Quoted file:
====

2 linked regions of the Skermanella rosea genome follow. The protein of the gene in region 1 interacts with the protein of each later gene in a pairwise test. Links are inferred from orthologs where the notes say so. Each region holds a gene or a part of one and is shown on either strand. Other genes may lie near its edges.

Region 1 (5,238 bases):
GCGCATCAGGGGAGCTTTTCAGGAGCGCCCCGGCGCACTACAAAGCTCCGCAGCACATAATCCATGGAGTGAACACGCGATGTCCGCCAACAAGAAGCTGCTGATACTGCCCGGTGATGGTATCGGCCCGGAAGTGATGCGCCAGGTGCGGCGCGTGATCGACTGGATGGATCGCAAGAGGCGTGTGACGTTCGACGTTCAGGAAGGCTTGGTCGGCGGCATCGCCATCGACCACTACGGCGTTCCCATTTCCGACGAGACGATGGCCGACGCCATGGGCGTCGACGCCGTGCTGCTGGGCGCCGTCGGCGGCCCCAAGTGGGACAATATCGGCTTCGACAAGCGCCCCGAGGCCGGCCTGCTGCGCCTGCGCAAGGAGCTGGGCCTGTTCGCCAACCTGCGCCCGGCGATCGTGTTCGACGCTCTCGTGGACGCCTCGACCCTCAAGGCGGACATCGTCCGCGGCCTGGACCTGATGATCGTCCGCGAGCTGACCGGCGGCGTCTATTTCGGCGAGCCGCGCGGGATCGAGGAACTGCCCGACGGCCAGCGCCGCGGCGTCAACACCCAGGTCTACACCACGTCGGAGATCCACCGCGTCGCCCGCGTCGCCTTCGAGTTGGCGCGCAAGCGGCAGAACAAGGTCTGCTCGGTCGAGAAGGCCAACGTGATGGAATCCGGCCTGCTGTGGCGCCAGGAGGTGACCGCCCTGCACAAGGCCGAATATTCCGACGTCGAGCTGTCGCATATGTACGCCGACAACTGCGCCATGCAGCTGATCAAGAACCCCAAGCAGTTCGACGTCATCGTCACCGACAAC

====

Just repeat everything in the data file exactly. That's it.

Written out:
2 linked regions of the Skermanella rosea genome follow. The protein of the gene in region 1 interacts with the protein of each later gene in a pairwise test. Links are inferred from orthologs where the notes say so. Each region holds a gene or a part of one and is shown on either strand. Other genes may lie near its edges.

Region 1 (5,238 bases):
GCGCATCAGGGGAGCTTTTCAGGAGCGCCCCGGCGCACTACAAAGCTCCGCAGCACATAATCCATGGAGTGAACACGCGATGTCCGCCAACAAGAAGCTGCTGATACTGCCCGGTGATGGTATCGGCCCGGAAGTGATGCGCCAGGTGCGGCGCGTGATCGACTGGATGGATCGCAAGAGGCGTGTGACGTTCGACGTTCAGGAAGGCTTGGTCGGCGGCATCGCCATCGACCACTACGGCGTTCCCATTTCCGACGAGACGATGGCCGACGCCATGGGCGTCGACGCCGTGCTGCTGGGCGCCGTCGGCGGCCCCAAGTGGGACAATATCGGCTTCGACAAGCGCCCCGAGGCCGGCCTGCTGCGCCTGCGCAAGGAGCTGGGCCTGTTCGCCAACCTGCGCCCGGCGATCGTGTTCGACGCTCTCGTGGACGCCTCGACCCTCAAGGCGGACATCGTCCGCGGCCTGGACCTGATGATCGTCCGCGAGCTGACCGGCGGCGTCTATTTCGGCGAGCCGCGCGGGATCGAGGAACTGCCCGACGGCCAGCGCCGCGGCGTCAACACCCAGGTCTACACCACGTCGGAGATCCACCGCGTCGCCCGCGTCGCCTTCGAGTTGGCGCGCAAGCGGCAGAACAAGGTCTGCTCGGTCGAGAAGGCCAACGTGATGGAATCCGGCCTGCTGTGGCGCCAGGAGGTGACCGCCCTGCACAAGGCCGAATATTCCGACGTCGAGCTGTCGCATATGTACGCCGACAACTGCGCCATGCAGCTGATCAAGAACCCCAAGCAGTTCGACGTCATCGTCACCGACAAC